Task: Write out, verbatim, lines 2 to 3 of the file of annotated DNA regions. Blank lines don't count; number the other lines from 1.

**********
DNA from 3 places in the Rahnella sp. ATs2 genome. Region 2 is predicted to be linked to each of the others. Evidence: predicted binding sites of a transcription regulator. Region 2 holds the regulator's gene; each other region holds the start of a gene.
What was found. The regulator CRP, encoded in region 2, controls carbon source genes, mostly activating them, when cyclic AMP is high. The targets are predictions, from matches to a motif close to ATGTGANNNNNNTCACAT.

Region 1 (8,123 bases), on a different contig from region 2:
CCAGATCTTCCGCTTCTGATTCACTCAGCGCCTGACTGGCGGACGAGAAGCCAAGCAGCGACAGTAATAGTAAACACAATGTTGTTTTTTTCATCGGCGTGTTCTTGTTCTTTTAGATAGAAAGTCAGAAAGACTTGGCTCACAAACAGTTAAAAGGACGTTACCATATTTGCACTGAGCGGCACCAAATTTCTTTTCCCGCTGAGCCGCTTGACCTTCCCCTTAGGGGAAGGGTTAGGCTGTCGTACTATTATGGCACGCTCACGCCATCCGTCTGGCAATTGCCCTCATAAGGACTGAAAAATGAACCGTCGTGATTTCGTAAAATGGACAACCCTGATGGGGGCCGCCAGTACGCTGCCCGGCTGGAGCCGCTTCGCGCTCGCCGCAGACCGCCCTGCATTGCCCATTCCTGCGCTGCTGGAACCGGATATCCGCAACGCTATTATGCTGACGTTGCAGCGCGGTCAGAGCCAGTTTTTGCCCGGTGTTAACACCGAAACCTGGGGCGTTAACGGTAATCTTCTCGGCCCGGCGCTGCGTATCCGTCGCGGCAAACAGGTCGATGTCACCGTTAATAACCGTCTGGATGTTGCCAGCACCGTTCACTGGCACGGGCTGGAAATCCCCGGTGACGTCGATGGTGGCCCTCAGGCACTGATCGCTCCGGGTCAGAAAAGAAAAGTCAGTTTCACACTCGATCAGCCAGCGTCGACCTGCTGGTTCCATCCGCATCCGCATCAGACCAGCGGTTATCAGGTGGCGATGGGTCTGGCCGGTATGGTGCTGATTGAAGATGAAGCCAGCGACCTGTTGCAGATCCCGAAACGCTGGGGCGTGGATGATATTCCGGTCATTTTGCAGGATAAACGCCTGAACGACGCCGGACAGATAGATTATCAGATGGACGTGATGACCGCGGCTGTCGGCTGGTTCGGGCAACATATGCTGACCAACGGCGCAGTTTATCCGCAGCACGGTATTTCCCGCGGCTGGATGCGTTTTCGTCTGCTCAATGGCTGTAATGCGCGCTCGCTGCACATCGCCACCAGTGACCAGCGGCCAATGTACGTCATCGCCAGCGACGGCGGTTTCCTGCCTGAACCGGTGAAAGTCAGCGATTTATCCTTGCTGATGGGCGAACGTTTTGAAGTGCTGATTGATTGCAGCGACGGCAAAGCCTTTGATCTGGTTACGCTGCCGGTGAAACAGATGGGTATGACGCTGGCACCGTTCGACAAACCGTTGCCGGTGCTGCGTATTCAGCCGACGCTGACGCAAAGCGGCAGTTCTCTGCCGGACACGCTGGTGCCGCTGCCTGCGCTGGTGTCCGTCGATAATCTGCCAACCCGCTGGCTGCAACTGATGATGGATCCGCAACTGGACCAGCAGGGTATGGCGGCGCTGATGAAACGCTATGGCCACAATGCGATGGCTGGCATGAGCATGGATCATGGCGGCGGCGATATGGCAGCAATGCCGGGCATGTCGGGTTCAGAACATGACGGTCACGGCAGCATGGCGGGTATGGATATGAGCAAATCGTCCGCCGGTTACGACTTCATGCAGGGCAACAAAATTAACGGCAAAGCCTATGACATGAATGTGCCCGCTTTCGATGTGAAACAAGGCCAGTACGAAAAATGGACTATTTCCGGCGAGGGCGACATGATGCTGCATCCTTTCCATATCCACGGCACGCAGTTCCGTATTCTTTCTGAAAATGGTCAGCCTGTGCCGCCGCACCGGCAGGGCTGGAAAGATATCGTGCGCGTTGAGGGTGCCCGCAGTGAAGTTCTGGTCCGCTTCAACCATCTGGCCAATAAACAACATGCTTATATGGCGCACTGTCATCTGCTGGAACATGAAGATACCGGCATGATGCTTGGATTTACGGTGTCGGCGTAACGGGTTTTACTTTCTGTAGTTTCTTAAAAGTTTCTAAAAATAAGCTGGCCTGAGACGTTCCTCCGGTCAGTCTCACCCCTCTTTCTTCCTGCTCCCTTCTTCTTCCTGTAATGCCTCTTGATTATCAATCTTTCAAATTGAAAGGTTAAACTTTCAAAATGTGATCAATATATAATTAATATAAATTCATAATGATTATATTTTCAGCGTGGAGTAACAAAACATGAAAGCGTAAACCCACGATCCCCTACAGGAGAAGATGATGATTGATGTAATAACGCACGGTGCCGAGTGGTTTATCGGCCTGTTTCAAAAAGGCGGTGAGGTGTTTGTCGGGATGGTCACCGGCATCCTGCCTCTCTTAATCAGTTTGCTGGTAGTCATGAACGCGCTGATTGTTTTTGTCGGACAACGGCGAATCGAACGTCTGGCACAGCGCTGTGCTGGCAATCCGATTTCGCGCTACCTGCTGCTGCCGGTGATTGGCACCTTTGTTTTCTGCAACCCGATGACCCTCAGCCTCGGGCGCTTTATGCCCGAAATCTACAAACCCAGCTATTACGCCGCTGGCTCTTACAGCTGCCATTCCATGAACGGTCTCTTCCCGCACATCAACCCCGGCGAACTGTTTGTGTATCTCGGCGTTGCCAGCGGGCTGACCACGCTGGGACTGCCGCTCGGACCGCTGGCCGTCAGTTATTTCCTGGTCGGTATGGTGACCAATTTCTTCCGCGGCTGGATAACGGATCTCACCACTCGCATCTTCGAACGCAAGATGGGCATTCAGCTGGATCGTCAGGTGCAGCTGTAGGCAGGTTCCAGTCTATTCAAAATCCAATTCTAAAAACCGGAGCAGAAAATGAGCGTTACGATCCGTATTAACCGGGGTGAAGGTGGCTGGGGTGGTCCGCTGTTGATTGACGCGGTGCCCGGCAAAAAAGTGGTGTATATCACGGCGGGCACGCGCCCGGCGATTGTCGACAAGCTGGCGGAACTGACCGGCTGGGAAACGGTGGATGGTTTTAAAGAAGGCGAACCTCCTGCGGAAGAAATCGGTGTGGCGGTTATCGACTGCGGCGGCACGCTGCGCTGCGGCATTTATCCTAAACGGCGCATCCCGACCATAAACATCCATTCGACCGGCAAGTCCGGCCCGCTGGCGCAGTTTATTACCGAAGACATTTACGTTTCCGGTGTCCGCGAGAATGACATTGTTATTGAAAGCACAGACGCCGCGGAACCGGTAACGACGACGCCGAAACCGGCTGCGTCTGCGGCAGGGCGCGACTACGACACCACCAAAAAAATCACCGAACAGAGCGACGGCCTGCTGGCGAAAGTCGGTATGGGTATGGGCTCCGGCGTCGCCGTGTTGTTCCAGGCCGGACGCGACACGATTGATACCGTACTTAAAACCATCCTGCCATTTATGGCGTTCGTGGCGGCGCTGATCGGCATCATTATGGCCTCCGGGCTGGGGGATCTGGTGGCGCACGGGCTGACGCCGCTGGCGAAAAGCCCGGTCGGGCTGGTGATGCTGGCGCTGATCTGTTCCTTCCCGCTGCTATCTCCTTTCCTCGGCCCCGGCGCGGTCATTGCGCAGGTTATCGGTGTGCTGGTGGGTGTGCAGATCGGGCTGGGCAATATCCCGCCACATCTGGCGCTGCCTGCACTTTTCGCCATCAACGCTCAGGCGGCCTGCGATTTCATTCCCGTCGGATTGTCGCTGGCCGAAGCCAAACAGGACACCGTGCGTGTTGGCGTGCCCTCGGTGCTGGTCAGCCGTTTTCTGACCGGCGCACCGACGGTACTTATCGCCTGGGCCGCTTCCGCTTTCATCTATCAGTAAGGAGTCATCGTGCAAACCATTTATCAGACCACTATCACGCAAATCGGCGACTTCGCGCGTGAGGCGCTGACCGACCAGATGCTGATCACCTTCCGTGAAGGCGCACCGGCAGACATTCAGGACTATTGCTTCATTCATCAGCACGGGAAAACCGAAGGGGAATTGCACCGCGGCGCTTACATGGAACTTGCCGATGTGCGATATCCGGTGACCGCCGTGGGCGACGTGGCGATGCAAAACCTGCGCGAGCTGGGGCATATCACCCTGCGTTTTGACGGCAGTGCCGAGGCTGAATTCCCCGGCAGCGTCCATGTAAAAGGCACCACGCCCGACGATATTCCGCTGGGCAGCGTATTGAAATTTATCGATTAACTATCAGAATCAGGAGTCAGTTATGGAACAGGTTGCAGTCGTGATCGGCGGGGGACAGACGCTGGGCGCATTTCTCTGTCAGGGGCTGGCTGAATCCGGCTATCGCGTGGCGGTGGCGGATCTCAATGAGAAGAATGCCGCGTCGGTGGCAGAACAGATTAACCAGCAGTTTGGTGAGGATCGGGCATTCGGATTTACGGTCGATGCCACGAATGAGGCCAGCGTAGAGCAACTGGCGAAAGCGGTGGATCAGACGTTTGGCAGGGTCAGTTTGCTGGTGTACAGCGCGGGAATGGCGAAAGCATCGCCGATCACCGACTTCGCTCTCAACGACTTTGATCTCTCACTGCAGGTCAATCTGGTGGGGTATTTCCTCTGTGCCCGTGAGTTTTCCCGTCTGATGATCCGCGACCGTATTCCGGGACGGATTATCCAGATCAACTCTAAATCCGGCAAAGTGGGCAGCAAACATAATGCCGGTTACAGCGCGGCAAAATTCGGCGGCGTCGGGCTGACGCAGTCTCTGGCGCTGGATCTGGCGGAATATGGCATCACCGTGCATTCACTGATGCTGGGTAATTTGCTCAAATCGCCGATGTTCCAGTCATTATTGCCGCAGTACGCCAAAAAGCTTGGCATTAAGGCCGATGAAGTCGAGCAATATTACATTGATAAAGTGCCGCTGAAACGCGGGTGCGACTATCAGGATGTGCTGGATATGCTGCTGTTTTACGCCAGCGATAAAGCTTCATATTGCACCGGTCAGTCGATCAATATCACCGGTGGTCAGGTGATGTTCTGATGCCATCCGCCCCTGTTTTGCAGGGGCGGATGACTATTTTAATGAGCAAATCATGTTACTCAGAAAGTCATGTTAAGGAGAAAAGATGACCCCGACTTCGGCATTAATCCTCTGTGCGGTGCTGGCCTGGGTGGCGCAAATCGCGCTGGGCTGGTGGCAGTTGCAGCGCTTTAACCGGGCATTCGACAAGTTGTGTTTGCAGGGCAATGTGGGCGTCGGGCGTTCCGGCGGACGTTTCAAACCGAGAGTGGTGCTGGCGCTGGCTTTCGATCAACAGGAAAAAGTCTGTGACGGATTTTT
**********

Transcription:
What was found. The regulator CRP, encoded in region 2, controls carbon source genes, mostly activating them, when cyclic AMP is high. The targets are predictions, from matches to a motif close to ATGTGANNNNNNTCACAT.

Region 1 (8,123 bases), on a different contig from region 2: